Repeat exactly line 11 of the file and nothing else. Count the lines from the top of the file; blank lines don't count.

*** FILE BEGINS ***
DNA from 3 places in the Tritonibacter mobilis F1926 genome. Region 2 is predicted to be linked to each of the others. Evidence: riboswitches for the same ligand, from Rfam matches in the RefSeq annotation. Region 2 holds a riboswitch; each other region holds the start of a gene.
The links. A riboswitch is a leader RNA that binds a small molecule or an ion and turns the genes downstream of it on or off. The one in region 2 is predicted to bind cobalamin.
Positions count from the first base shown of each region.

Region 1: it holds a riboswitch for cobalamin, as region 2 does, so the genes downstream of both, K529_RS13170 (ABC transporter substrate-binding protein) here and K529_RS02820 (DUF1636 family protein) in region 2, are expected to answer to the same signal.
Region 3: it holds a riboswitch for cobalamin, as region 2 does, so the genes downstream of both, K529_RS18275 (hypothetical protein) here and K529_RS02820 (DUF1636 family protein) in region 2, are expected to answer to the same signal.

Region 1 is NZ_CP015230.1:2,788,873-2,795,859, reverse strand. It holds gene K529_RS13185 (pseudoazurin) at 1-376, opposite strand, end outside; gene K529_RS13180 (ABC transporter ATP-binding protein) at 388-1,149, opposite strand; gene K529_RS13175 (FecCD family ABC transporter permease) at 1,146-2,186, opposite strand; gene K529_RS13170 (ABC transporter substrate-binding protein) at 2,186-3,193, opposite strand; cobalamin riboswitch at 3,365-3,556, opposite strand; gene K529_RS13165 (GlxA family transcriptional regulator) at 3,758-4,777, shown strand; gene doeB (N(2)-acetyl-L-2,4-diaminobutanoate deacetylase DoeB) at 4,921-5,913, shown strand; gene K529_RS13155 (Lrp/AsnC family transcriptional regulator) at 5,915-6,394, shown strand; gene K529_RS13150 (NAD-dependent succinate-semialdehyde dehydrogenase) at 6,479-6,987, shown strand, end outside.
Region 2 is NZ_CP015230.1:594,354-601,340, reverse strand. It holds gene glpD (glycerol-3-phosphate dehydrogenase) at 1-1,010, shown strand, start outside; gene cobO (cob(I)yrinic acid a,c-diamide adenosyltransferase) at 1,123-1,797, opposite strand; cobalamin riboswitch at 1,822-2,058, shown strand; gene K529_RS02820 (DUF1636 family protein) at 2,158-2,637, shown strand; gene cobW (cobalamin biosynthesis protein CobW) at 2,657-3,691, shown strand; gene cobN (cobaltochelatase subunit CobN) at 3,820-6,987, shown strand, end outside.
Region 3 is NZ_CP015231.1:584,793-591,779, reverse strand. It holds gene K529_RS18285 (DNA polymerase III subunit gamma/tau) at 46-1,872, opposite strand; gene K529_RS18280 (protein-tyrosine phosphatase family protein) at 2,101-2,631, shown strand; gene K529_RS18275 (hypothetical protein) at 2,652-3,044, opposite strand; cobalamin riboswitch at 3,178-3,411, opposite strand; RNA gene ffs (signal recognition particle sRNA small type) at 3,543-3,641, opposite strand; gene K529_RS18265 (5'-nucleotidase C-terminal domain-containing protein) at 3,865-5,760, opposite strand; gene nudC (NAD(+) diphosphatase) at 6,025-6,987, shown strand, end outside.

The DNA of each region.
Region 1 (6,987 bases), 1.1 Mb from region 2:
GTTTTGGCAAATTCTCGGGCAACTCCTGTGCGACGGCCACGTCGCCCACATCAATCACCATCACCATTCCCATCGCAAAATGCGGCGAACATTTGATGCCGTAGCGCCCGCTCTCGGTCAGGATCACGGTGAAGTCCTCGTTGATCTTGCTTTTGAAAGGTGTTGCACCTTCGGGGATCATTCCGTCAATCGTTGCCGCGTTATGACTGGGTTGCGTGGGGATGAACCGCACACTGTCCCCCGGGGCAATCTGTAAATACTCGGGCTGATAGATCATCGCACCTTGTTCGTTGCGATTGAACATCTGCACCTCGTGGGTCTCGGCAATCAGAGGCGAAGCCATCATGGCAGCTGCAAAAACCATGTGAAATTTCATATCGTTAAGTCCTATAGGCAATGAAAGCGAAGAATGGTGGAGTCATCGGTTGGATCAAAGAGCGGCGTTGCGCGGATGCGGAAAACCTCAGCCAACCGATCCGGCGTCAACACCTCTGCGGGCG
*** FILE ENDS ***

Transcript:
GTTTTGGCAAATTCTCGGGCAACTCCTGTGCGACGGCCACGTCGCCCACATCAATCACCATCACCATTCCCATCGCAAAATGCGGCGAACATTTGATGCCGTAGCGCCCGCTCTCGGTCAGGATCACGGTGAAGTCCTCGTTGATCTTGCTTTTGAAAGGTGTTGCACCTTCGGGGATCATTCCGTCAATCGTTGCCGCGTTATGACTGGGTTGCGTGGGGATGAACCGCACACTGTCCCCCGGGGCAATCTGTAAATACTCGGGCTGATAGATCATCGCACCTTGTTCGTTGCGATTGAACATCTGCACCTCGTGGGTCTCGGCAATCAGAGGCGAAGCCATCATGGCAGCTGCAAAAACCATGTGAAATTTCATATCGTTAAGTCCTATAGGCAATGAAAGCGAAGAATGGTGGAGTCATCGGTTGGATCAAAGAGCGGCGTTGCGCGGATGCGGAAAACCTCAGCCAACCGATCCGGCGTCAACACCTCTGCGGGCG